(WFI) FIFA has yet to fully explain why there were swathes of empty seats at the Spain-Holland match.
A ticketing mix-up appears to be one reason. Tickets reportedly appeared online on FIFA.com last week but people unable to buy them.
FIFA confirmed at its daily press conference in Rio’s Maracana stadium that only 48,000 of the 51,900 seats were filled.
Saint-Clair Milesi, the Brazil 2014 organising committee spokesman, insisted that the assigned seating plan had worked but admitted only that there a “few problems” online.
There was no response from FIFA to INSIDER’s inquiry.
Meanwhile, FIFA said it was aware of reports stating that some Dutch fans were robbed in the main square in Salvador before last night’s match.
Milesi said the LOC had received reports of pickpocketing “but not major incidents. We have full confidence in the security in place.”
A total of 2.97 million tickets have now been sold for the month-long tournament; 11,250 are still to be snapped up, FIFA’s head of media Delia Fischer said.
The ticket collection system was working well at airports and other venues, she added.
On TV audiences, FIFA reports that Germany had the biggest TV audience for the World Cup opener, Brazil’s 3-1 win over Croatia, with 15.9m viewers or almost two thirds of the available national reach.
In the UK, 10.7m people tuned in for coverage, 6.4m more than the 2010 World Cup opener in South Africa.
Pitch Worries in Manaus
Two days after the head groundsman at the Arena da Amazonia raised major concerns about the state of the pitch ahead of today’s for England’s big match and Italy, FIFA denied it would be an issue for players.
Carlos Botella was quoted by the Daily Telegraph saying the brown, spotty pitch was in “bad shape”. Yesterday, it was said to be “playable” as workers reportedly used green dye on the brown dead areas to make it look good for today’s clash.
Brazil 2014 spokesman Milesi told the press conference today that the pitch was in “good condition”, although “burned a little bit in certain spots”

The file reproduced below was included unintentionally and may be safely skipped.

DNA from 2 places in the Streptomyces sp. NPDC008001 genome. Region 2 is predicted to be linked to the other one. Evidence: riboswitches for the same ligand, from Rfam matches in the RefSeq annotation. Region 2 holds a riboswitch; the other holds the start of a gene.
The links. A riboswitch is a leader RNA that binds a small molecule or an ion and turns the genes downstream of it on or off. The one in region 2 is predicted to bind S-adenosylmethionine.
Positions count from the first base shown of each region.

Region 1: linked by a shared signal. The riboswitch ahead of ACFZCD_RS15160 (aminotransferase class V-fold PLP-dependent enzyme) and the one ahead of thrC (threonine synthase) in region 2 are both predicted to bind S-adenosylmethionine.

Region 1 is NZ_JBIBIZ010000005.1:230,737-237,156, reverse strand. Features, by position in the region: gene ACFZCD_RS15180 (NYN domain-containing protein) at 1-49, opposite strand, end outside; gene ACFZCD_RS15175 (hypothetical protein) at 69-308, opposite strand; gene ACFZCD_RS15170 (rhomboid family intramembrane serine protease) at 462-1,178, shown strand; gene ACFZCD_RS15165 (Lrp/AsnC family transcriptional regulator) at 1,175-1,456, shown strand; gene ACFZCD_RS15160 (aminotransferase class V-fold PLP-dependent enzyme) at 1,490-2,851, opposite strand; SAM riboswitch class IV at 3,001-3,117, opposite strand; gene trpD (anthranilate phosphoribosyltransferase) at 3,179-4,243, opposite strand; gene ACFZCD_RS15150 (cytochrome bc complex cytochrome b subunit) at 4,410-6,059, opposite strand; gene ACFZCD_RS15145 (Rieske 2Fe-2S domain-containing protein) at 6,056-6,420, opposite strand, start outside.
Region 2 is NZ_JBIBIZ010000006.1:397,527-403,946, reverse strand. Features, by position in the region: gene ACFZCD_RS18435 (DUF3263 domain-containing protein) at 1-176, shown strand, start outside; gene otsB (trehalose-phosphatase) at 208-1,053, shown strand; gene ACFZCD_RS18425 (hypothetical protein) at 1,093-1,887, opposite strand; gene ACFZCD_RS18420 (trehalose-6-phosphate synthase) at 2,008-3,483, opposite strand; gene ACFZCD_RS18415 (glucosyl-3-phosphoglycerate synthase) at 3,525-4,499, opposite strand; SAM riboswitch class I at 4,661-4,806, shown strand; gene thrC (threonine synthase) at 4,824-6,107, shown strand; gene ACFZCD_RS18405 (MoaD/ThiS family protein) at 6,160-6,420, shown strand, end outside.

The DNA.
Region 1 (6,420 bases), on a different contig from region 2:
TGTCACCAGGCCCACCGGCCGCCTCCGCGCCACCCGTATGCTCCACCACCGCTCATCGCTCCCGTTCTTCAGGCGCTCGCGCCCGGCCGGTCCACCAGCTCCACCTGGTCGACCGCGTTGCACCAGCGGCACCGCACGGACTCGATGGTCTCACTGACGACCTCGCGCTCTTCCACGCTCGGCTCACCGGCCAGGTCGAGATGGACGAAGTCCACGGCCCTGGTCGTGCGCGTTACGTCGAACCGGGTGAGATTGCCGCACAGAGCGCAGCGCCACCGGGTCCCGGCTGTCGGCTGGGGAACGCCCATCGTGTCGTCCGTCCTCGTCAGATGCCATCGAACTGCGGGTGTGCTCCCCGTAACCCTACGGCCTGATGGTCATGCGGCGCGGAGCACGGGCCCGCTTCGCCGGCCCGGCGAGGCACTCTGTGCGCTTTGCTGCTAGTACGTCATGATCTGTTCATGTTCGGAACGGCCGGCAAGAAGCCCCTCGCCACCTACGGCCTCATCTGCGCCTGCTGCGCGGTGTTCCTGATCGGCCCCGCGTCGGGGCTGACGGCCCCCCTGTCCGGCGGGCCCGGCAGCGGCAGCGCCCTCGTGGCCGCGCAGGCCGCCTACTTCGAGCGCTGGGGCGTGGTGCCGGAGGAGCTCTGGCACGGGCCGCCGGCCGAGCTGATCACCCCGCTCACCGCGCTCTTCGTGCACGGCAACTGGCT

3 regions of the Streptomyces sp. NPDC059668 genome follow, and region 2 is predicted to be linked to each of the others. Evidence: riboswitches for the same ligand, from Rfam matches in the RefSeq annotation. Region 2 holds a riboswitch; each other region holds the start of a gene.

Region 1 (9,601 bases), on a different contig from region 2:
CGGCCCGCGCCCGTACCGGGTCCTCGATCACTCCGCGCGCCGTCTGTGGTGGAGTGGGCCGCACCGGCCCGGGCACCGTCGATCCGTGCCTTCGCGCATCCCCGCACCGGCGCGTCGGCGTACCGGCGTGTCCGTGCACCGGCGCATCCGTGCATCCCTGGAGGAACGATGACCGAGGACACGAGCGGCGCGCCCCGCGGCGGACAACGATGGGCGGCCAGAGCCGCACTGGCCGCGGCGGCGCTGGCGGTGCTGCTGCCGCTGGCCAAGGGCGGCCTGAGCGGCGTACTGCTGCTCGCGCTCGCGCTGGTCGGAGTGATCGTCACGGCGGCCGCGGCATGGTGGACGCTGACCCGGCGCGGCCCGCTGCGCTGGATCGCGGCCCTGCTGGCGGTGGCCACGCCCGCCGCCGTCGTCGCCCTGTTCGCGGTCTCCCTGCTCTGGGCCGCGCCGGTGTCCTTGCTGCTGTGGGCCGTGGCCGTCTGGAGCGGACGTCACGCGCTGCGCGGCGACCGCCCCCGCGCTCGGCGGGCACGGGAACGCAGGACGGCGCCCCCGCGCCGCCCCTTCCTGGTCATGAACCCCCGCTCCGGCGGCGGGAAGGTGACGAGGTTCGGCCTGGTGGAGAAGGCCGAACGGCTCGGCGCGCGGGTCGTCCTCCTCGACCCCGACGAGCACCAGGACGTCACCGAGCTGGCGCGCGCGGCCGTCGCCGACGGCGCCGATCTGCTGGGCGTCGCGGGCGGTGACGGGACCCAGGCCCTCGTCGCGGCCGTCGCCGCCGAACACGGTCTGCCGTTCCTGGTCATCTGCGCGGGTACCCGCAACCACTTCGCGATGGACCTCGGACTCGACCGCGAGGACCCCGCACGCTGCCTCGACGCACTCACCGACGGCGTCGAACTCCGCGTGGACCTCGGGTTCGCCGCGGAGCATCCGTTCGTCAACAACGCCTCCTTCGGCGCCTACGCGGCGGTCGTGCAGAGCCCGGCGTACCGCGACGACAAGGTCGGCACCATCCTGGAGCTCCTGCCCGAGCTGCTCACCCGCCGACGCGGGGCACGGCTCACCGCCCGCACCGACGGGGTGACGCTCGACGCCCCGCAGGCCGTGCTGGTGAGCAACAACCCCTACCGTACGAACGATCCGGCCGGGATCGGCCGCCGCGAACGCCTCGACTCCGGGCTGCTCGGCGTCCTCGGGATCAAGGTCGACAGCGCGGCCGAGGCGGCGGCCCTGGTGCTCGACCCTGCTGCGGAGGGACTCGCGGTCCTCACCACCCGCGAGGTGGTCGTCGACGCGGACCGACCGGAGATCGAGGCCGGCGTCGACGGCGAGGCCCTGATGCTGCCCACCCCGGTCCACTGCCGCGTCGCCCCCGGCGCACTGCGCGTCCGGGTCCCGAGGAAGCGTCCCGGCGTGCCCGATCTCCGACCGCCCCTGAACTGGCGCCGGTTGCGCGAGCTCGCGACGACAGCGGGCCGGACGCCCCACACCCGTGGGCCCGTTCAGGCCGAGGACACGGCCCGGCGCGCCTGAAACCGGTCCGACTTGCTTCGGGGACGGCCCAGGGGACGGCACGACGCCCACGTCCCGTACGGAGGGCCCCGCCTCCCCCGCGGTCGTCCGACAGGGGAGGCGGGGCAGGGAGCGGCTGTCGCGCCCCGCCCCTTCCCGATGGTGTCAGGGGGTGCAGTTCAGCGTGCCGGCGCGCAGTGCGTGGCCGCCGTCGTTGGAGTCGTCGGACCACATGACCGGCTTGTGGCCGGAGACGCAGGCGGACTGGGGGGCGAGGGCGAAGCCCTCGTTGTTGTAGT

“Our specialists guarantee the pitch is good. The spectacle will not be compromised. Now it’s up to the players,” he said.
FIFA Probes Argentina Banner
FIFA today warned fans they faced punishment if political banners are unfurled at World Cup matches.
Milesi said: “It’s written on back of the ticket what people can bring into stadium. Banners with religious or political messages are not allowed It also compromises the view [for other fans].”
The warning comes after FIFA last
night launched an investigation into an incident last week in which Argentina’s players held up the banner bearing the slogan ‘Las Malvinas son Argentinas’, (‘the Falkland Islands belong to Argentina’) before the team’s friendly against Slovenia.
FIFA opened disciplinary proceedings, saying the Argentinian players action was a breach of art. 60 of the FIFA Stadium and Security Regulations (“Prevention of provocative and aggressive actions”) and art. 52 of the FIFA Disciplinary Code (“Team Misconduct”).
“The Argentina FA has been invited to provide its position to the FIFA Disciplinary Committee, together with any documentary evidence it might deem appropriate. FIFA will communicate any updates on the proceedings in due course,” the FIFA statement said.
FIFA is investigating a security breach at Arena Pantanal in Cuiaba in which fireworks were thrown onto the pitch during Chile’s game with Australia.
Officials said it was “unacceptable” and said “everything is being discussed to become even more rigorous [on security]”.
FIFA Ban Won’t Affect Beckenbauer TV Role
FIFA’s 90-day suspension of German football legend Franz Beckenbauer from all football-related activities will not impact his work as a TV pundit back in Germany.
Spokesman said the ban did not cover his job as a World Cup pundit for any German TV channel.
Beckebauer said today that he would not be traveling to Brazil because he was not welcome by FIFA.
The 1974 World Cup winner, a former FIFA Executive Committee member was banned on Friday for failing to cooperate in the ethics investigation into alleged bribery in the awarding of the World Cup to Qatar.
Maracana’s World Cup Legacy
A spokesman for Rio de Janeiro’s Maracana, site of the World Cup final on July 13, today spoke about the business plan for Brazil’s most famed sporting venue.
The official from Odebrecht, part of a consortium that manages the Maracana, said it would take about 12 years to pay back the return on investment in the stadium’s makeover for the World Cup.
The revamp is estimatyed to have cost more than $500m.
The Odebrecht spokeman said the stadium management would transform the venue into an attractive destination for family entertainment. Other sports and non-sports events would also be staged, with new restaurants and bars helping to produce additional revenue streams.
By INSIDER editor Mark Bisson
Your best source of news about the global football business is World Football INSIDER
Get Free WFI news bulletins Click Here